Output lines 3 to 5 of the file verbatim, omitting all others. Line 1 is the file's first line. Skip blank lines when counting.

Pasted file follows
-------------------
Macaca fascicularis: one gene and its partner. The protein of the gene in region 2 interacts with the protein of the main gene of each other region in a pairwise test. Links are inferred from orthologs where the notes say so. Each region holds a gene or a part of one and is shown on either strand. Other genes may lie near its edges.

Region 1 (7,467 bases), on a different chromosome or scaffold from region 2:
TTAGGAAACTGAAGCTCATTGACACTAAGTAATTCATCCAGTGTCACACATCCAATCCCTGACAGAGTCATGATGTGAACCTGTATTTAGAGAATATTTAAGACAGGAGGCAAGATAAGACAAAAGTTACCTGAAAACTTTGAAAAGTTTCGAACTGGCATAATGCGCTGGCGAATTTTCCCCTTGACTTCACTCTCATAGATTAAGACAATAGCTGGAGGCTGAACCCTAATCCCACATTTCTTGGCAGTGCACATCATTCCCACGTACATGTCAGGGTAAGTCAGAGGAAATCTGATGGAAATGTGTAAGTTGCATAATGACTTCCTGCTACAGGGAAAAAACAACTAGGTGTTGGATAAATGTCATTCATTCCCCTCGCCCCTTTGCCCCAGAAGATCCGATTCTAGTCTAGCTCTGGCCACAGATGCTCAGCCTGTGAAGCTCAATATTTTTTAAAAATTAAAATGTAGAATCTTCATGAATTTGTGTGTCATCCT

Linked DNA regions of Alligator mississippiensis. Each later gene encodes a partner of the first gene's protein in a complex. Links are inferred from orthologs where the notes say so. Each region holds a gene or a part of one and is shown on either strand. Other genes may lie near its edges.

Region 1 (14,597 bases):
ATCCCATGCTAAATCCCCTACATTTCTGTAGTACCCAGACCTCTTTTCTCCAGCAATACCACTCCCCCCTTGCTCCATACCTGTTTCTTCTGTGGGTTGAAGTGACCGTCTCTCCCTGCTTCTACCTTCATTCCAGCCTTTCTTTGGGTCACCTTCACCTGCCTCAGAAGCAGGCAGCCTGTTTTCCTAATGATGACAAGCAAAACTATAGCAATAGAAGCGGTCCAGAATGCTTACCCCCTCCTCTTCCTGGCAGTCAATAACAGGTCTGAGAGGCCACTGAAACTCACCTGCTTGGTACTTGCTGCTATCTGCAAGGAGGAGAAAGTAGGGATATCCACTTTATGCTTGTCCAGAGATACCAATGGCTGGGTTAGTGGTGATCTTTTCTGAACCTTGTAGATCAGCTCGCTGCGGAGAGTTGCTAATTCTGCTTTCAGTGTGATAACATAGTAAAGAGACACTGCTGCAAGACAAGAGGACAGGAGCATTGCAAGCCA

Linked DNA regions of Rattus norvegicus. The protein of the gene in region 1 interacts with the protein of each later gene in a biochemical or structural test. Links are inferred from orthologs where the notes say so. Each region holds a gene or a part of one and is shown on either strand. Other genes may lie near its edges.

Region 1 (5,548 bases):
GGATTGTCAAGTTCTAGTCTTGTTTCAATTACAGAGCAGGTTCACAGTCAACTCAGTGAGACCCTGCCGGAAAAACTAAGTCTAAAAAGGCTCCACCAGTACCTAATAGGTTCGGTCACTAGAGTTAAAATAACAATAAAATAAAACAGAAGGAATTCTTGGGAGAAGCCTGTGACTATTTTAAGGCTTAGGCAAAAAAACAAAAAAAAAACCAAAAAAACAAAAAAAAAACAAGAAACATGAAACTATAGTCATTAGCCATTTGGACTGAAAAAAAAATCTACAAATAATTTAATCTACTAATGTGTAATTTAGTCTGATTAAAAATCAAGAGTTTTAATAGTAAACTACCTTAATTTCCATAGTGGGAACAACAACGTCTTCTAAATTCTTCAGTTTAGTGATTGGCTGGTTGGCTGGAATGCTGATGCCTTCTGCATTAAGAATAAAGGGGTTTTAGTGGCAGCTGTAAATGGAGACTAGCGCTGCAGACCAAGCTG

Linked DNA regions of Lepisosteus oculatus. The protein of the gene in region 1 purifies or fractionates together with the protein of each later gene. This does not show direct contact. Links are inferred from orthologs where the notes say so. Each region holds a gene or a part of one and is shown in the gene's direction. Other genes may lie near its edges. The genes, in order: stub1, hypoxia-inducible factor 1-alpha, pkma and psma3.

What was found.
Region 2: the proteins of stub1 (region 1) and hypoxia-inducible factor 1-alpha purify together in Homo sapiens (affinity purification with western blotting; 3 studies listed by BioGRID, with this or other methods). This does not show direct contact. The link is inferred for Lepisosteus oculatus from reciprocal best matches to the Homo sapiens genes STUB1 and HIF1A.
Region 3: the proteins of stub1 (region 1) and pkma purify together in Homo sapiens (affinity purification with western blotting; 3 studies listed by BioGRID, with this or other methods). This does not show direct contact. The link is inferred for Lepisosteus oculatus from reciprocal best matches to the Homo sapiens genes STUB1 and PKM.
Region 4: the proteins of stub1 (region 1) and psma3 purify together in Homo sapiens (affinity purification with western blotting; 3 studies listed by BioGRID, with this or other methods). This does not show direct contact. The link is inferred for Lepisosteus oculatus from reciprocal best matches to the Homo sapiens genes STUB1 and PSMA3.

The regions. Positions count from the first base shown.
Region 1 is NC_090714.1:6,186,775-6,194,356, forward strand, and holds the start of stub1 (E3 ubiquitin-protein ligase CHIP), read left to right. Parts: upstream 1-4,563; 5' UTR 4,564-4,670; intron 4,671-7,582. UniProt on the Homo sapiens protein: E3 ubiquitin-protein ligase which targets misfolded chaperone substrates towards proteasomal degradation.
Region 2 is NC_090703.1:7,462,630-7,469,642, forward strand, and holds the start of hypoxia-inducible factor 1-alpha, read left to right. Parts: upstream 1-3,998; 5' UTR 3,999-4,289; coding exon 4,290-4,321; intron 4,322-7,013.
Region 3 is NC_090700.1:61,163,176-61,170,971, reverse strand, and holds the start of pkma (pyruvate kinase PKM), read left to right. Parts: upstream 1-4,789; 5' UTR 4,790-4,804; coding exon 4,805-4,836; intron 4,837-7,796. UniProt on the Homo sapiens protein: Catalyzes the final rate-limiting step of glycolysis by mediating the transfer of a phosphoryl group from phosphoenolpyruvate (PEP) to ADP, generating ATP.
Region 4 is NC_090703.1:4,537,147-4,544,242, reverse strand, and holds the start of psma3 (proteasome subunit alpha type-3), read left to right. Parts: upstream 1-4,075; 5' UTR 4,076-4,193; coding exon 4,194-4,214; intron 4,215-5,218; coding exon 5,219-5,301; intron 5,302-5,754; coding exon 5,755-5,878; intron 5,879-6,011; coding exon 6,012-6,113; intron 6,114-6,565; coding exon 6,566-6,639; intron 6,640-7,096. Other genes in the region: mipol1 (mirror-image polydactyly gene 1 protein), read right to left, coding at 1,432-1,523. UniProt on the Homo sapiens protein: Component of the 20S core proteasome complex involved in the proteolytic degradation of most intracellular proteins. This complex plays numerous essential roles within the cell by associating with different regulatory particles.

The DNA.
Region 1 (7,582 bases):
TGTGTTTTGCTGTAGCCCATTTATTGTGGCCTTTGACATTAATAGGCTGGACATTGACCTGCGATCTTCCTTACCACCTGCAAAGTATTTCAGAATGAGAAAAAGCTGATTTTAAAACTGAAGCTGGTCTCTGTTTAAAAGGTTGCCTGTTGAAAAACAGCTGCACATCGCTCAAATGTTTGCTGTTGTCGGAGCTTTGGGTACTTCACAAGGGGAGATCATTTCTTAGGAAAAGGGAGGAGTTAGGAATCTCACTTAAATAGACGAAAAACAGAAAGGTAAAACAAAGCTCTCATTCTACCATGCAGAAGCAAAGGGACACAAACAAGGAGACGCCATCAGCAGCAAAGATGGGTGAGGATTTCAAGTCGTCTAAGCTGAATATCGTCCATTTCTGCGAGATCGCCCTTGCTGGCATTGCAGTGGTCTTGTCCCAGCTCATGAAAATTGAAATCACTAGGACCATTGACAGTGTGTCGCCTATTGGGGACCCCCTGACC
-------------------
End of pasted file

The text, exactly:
TTAGGAAACTGAAGCTCATTGACACTAAGTAATTCATCCAGTGTCACACATCCAATCCCTGACAGAGTCATGATGTGAACCTGTATTTAGAGAATATTTAAGACAGGAGGCAAGATAAGACAAAAGTTACCTGAAAACTTTGAAAAGTTTCGAACTGGCATAATGCGCTGGCGAATTTTCCCCTTGACTTCACTCTCATAGATTAAGACAATAGCTGGAGGCTGAACCCTAATCCCACATTTCTTGGCAGTGCACATCATTCCCACGTACATGTCAGGGTAAGTCAGAGGAAATCTGATGGAAATGTGTAAGTTGCATAATGACTTCCTGCTACAGGGAAAAAACAACTAGGTGTTGGATAAATGTCATTCATTCCCCTCGCCCCTTTGCCCCAGAAGATCCGATTCTAGTCTAGCTCTGGCCACAGATGCTCAGCCTGTGAAGCTCAATATTTTTTAAAAATTAAAATGTAGAATCTTCATGAATTTGTGTGTCATCCT

Linked DNA regions of Alligator mississippiensis. Each later gene encodes a partner of the first gene's protein in a complex. Links are inferred from orthologs where the notes say so. Each region holds a gene or a part of one and is shown on either strand. Other genes may lie near its edges.

Region 1 (14,597 bases):